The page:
Talking to plants

From Science Daily. Is this for real? Anybody try the experiment and report to the NG? (My tomatoes are already so tall, I'm afraid to chat with them <g>.)
Persephone
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Do women's voices make tomatoes grow faster? 03:59 PM PT, Jun 25 2009
The Telegraph reports this week that a new study by Britain’s Royal Horticultural Society has found that tomato plants grew up to two inches taller when women gardeners talked to them regularly. The men apparently were so bad at communicating with their tomatoes -- hard to believe -- their plants actually grew less than a plant that was left completely alone.
In the April experiment, the public was invited to record excerpts from John Wyndham’s "The Day of the Triffids," William Shakespeare's "A Midsummer's Night Dream" and Charles Darwin's "On the Origin of Species." A selection of voices was then played to 10 plants via headphones connected to the plant pot.
Not surprisingly, the best results came from Sarah Darwin, great-great granddaughter of the legendary botanist. After reading a passage from "On the Origin of Species," Darwin saw her plant grow nearly two inches taller than the best performing male.
Note to self: Time to start reading Michael Pollan to the Better Boys.
--Lisa
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On Sat, 27 Jun 2009 03:30:58 -0700 (PDT), against all advice,

They were trying to get away.
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In article

http://www.telegraph.co.uk/earth/earthnews/5602419/Womens-voices-make-pla nts-grow-faster-finds-Royal-Horticultural-Society.html
An amusing fluff piece of infotainment for the daily "fish-wrap". It is appropriate, here as well, since we are about plants. It would have been a bit more informative though, if we could have known if it was a double blind study, why only 10 plants were talked to, was there only one plant for control, and has this experiment passed peer review? I would have thought having Prince Charles talk to a plant, would have been it's death sentence.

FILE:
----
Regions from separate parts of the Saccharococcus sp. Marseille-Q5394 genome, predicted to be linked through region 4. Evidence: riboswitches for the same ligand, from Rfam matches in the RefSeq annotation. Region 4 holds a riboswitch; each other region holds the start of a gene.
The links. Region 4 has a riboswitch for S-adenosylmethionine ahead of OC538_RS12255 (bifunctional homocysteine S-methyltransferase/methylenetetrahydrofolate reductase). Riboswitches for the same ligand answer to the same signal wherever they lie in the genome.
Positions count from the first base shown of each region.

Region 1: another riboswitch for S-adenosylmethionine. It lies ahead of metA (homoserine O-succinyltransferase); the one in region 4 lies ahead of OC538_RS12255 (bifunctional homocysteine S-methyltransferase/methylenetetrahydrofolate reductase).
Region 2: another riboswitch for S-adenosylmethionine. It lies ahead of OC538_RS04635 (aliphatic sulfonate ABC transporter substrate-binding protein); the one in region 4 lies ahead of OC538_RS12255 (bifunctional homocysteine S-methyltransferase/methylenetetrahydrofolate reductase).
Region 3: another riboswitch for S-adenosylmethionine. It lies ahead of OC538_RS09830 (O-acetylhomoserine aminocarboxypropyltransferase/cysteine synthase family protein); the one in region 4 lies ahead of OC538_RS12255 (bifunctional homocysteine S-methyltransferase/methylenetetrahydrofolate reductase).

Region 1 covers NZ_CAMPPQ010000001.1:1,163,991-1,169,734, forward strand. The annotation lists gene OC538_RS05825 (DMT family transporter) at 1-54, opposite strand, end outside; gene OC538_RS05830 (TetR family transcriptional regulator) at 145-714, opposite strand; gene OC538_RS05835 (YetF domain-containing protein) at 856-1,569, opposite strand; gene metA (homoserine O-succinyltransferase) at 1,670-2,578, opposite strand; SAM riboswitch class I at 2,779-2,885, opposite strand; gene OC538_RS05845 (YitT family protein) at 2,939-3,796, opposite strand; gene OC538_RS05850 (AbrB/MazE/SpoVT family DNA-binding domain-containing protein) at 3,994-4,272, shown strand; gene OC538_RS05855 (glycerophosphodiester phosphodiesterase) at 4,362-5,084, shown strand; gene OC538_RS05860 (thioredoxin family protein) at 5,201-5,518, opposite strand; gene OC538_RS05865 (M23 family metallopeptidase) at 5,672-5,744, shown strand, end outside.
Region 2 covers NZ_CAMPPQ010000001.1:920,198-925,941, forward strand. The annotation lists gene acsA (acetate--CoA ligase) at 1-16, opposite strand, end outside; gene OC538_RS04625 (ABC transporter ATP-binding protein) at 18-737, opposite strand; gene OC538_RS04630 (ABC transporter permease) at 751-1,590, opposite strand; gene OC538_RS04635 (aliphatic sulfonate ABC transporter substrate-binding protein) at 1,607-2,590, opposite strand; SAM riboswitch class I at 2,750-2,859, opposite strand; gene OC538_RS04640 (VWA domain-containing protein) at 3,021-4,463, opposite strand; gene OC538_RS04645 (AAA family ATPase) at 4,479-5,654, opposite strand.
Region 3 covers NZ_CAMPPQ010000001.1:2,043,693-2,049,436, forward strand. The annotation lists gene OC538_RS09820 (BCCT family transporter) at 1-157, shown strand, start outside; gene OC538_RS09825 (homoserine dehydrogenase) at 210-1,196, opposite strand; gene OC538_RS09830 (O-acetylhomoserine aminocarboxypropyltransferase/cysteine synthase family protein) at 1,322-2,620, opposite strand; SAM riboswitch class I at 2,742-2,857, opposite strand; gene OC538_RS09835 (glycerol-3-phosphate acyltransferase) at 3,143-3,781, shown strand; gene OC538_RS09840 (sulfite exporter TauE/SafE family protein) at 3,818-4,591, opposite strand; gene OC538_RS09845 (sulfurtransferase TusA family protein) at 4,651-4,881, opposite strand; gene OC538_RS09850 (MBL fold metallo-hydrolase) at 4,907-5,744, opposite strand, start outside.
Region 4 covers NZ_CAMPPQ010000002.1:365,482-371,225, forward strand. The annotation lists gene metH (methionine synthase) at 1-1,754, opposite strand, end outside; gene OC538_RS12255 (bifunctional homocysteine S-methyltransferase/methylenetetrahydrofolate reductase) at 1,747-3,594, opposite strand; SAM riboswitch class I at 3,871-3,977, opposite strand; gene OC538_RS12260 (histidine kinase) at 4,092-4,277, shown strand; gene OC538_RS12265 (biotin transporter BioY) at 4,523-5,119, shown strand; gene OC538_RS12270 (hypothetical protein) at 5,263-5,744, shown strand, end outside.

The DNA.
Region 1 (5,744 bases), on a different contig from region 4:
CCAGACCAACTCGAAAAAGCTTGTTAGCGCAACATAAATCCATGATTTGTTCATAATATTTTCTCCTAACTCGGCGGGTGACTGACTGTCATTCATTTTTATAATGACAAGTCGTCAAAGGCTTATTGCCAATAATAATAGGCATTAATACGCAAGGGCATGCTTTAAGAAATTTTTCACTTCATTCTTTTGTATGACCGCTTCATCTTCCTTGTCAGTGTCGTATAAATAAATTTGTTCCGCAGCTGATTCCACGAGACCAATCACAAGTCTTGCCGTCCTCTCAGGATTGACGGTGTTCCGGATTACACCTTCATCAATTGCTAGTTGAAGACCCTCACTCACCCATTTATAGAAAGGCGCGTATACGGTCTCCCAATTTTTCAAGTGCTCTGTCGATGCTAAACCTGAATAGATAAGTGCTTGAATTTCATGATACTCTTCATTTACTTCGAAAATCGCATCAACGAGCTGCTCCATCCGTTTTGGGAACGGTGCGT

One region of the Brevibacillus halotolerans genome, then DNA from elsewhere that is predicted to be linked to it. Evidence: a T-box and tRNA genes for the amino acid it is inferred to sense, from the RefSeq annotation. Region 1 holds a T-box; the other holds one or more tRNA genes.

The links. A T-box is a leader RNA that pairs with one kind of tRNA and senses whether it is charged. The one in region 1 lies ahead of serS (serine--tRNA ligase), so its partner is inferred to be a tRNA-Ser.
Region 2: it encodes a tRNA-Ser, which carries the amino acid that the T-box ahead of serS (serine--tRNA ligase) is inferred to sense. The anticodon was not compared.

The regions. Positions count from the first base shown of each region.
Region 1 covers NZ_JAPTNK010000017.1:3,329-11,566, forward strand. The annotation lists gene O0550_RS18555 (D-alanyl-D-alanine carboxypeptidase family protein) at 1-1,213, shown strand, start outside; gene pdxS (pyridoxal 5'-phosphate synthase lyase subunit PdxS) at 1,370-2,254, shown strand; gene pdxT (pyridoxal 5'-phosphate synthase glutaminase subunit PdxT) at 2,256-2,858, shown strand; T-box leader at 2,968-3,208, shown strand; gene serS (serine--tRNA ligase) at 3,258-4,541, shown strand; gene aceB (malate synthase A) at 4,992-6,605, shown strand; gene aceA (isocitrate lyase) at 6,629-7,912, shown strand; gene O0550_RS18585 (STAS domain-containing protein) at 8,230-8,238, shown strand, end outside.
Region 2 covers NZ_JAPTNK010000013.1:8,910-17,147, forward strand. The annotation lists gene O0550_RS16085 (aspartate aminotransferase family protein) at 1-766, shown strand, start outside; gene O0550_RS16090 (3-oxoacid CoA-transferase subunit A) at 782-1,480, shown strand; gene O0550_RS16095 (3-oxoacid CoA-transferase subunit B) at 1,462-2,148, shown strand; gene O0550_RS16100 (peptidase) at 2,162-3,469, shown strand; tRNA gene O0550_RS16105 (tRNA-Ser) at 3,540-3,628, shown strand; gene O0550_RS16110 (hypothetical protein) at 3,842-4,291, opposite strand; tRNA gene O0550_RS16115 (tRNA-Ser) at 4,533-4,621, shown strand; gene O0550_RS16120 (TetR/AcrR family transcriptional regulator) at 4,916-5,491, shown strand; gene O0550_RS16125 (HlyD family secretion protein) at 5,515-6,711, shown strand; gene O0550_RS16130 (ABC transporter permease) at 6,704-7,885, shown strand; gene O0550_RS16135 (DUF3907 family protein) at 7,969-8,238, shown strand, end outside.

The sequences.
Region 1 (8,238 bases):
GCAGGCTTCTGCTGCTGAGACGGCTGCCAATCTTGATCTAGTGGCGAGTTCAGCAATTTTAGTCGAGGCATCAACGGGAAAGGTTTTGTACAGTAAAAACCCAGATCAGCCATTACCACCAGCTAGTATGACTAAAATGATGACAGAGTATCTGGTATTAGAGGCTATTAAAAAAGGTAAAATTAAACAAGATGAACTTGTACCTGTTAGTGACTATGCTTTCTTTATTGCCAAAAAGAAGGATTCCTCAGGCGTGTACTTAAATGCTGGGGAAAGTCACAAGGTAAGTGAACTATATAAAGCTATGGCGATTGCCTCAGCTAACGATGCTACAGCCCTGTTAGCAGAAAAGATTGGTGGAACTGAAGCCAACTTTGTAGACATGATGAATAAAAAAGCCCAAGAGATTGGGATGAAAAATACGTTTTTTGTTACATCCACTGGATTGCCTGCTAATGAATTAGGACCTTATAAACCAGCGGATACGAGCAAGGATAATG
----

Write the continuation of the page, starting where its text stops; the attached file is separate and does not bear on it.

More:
Personally, I prefer stories that explain, rather than just amuse. http://www.projectcensored.org/top-stories/articles/22-care-rejects-us-fo od-aid/
CARE Rejects US Food Aid
In August 2007, one of the biggest and best-known American charity organizations, CARE, announced that it was turning down $45 million a year in food aid from the United States government. CARE claims that the way US aid is structured causes rather than reduces hunger in the countries where it is received. The US budgets $2 billion a year for food aid, which buys US crops to feed populations facing starvation amidst crisis or enduring chronic hunger. The organization¹s announcement prompted argument about the forms and objectives of the aid given by the US and other big powers to third world countries and the role that most charity organizations are playing. The reasoning behind CARE¹s decision is part of a years-long debate that has influenced everything from US trade and domestic legislation to the Doha Round of the World Trade Organization talks. CARE¹s 2006 report, ³White Paper on Food Aid Policy,² points out that the current food aid program is motivated by profit rather than altruism. The policy, which dictates that donated money be used to purchase food in the home country, results in a program driven by ³the export and surplus disposal objectives of the exporting country² and not the needs of people in hunger. The US policy implements the practice of monetization, a food aid policy in which the US government buys surplus food from American agribusinesses that have already been heavily subsidized, and ships it via US shipping lines (generating transport costs that eat up much of the $2 billion annual food aid provided by the US government) to aid organizations working around the world. The aid organizations then sell the US-grown crops to local populations, at a dramatically reduced cost. The aid organizations use proceeds from these sales to fund their development and anti-poverty programs. But several groups, with CARE at the forefront, have pointed out that this policy has the effect of undermining local farmers and destabilizing the very food production systems that aid organizations are working to strengthen. A policy that puts local farmers out of commission and undermines agriculture in developing countries becomes part of a process by which those countries lose the means to develop‹and thus grow more dependent on the stronger and more dominant nations. These countries become more vulnerable in every sphere, not only economically but politically as well. The result is likely to be more hunger and less sovereignty as countries are tied ever more tightly to the world market. ³We are not against emergency food aid for things like drought and famine,² CARE spokeswoman Alina Labrada said, ³but local farmers are being hurt instead of helped by this mechanism.² The European Union has also been critical of the US food aid program. European countries all but phased out the practice of monetization in the 1990s. Only 10 percent of their budgeted food aid is reserved for crops grown in Europe. Suspicions remain that the US uses monitized food aid programs to avoid limits on its universally contested farm subsidies. The UN World Food Programme, the largest distributor of food aid in the world, has rejected the practice of monetization and does not allow its grain to be sold by NGOs. The past two US congressional farm bills presented proposals to shift portions of the food aid budget from grain to cash donations, to be made available for people in need to buy locally grown crops. Both attempts were voted down.
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- Billy

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